« EIA: natural gas use for power falls as industrial use continues to rise; higher prices, cooler summer | Main | Qantas and Shell biofuel report finds Australian aviation biofuel industry technically viable, but challenged »
CRC ACES Phase 2 report finds emissions from modern heavy-duty diesels well below required levels
4 December 2013
|2010 engines emissions reduction relative to 2010, 2007, and 2004 US emission standards. Source: CRC. Click to enlarge.|
A rigorous emissions testing of modern heavy-duty diesel engines in the US has demonstrated a greater than 94% reduction in the levels of nitrogen dioxide (NO2 - an important contributor to ozone smog), and substantial reductions in all other pollutants, even when compared to engines first marketed to meet 2007 standards, according to a study released today by the Coordinating Research Council (CRC).
For a number of the most important pollutants, levels were substantially lower than required by regulations. The study, the Phase 2 Report of the comprehensive Advanced Collaborative Emissions Study (ACES) (earlier post), found that emissions of NO2 and other nitrogen oxides—which can have direct health effects and contribute to the formation of smog—were approximately 61% below the 2010 EPA standard and 99% lower than in 2004 engines. These reductions came while emissions of fine particles were also 92% lower than the 2010 standard 99% lower than 2004 emissions.
Emissions of carbon monoxide and hydrocarbons were also significantly below required 2010 levels: 97% and more than 99.9%, respectively.
The Phase 2 ACES study was conducted by the Southwest Research Institute in San Antonio, Texas, under the oversight of the CRC. Investigators tested heavy-duty diesel engines from the three major manufacturers of these engines (Cummins, Detroit Diesel, and Volvo), and subjected them to well-established federal test procedures, and to a much more rigorous 16-hour operation cycle designed especially for ACES.
All the engines were equipped with after-treatment devices to reduce the emissions of particulate matter as well as oxides of nitrogen. They were tested on multiple repeats of these cycles, and measurements of more than 300 regulated and unregulated air pollutants were made in accordance with the highest laboratory standards.
ACES is a multi-party five year initiative to test the emissions and health effects of new technology diesel engines to document the improvements that have been made and to ensure that there are no unintended emissions from this new technology. The study is being undertaken by the Health Effects Institute (HEI)3 and the CRC with support from a wide range of government and private sector sponsors, including the US Department of Energy, US Environmental Protection Agency, California Air Resources Board, Engine Manufacturers Association, American Petroleum Institute, and manufacturers of emission control equipment.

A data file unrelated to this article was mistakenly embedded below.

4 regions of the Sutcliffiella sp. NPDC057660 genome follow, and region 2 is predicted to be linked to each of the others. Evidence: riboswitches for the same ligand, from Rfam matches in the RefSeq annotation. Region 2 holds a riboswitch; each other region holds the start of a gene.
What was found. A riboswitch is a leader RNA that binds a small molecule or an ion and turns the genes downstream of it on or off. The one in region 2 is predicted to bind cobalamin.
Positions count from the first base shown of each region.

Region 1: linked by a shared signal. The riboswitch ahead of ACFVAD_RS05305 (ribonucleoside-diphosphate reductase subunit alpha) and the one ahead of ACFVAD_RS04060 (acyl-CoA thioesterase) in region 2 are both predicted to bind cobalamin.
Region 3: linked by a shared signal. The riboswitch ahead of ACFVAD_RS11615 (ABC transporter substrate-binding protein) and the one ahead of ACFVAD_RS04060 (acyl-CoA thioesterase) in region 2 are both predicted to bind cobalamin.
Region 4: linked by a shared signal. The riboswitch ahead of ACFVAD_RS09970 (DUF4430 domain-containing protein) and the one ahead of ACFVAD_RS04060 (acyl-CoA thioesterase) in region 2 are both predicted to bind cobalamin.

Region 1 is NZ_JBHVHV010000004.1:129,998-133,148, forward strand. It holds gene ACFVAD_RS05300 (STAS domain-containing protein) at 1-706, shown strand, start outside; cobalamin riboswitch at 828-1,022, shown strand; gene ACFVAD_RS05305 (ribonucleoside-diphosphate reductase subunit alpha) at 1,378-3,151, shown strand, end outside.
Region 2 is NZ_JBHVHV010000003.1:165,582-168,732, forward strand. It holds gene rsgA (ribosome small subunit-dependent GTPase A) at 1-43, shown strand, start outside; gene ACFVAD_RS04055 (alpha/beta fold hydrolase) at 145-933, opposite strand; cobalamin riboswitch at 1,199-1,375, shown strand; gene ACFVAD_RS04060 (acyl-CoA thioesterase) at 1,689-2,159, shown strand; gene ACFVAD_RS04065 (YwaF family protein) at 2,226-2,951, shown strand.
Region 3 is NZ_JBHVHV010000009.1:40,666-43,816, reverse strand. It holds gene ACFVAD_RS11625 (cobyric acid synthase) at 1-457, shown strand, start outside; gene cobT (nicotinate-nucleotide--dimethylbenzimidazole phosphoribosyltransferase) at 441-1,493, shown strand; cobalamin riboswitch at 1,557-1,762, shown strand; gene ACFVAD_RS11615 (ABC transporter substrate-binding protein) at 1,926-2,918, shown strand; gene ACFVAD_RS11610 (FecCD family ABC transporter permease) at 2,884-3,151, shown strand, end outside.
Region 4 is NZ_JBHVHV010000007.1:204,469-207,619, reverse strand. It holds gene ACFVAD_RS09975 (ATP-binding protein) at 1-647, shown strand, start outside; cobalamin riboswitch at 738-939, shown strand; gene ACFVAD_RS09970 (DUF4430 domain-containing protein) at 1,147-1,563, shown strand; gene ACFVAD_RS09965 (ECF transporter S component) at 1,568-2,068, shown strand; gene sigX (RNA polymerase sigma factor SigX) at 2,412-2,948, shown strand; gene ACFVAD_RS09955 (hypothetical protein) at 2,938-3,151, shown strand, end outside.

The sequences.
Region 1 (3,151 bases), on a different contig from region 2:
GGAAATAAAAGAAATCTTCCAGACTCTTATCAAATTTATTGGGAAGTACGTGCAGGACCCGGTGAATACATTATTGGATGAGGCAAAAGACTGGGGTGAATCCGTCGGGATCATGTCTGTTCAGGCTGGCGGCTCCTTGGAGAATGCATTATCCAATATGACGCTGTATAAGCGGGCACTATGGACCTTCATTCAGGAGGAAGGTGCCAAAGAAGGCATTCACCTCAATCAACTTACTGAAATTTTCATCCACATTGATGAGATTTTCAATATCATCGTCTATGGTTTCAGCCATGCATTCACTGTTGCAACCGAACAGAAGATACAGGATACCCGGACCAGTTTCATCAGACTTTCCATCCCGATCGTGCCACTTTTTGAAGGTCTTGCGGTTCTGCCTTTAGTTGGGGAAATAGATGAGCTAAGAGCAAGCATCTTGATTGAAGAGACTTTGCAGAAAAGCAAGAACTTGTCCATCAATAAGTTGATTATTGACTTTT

Overall design and management of ACES—and all laboratory testing of health effects—is being undertaken under the aegis of HEI. All emissions characterization for ACES is being overseen by CRC.
The Health Effects Institute is an independent, non-profit research institute funded jointly by government and industry to provide credible, high quality science on air pollution and health for air quality decisions.
Background. In 2010, EPA’s stringent NOx limit of 0.20 g/hp-hr became fully enforceable; the NOx emissions limit decreased from an average level of 1.2 g/hp-hr between 2007 and 2009 to a level less than or equal to 0.20 g/hp-hr in 2010.
To comply with the 2010 NOX limit, on-highway heavy-duty engine manufacturers utilized a urea-based selective catalytic reduction (SCR) catalyst in engine exhaust placed downstream of a diesel oxidation catalyst (DOC) and a catalyzed diesel particulate filter (DPF) used for particulate matter (PM) emissions control.
The engine manufacturers devoted substantial efforts to calibration of the urea dosing and mixing, SCR catalyst formulation, and engine control to achieve the desired NOx reduction while maintaining a controlled level of ammonia slip using an ammonia oxidation (AMOX) catalyst downstream of the SCR catalyst.
Improvements were also made in PM emissions control, eliminating the need for active regeneration (onboard cleaning via exhaust fuel injection upstream of DOC) of the DPF during ACES Phase 2 testing, compared to the several regeneration occurrences with the 2007 technology engines tested in ACES Phase 1.
CRC Report: ACES Phase 2. Phase 2 Of The Advanced Collaborative Emissions Study.
TrackBack URL for this entry:
Listed below are links to weblogs that reference CRC ACES Phase 2 report finds emissions from modern heavy-duty diesels well below required levels: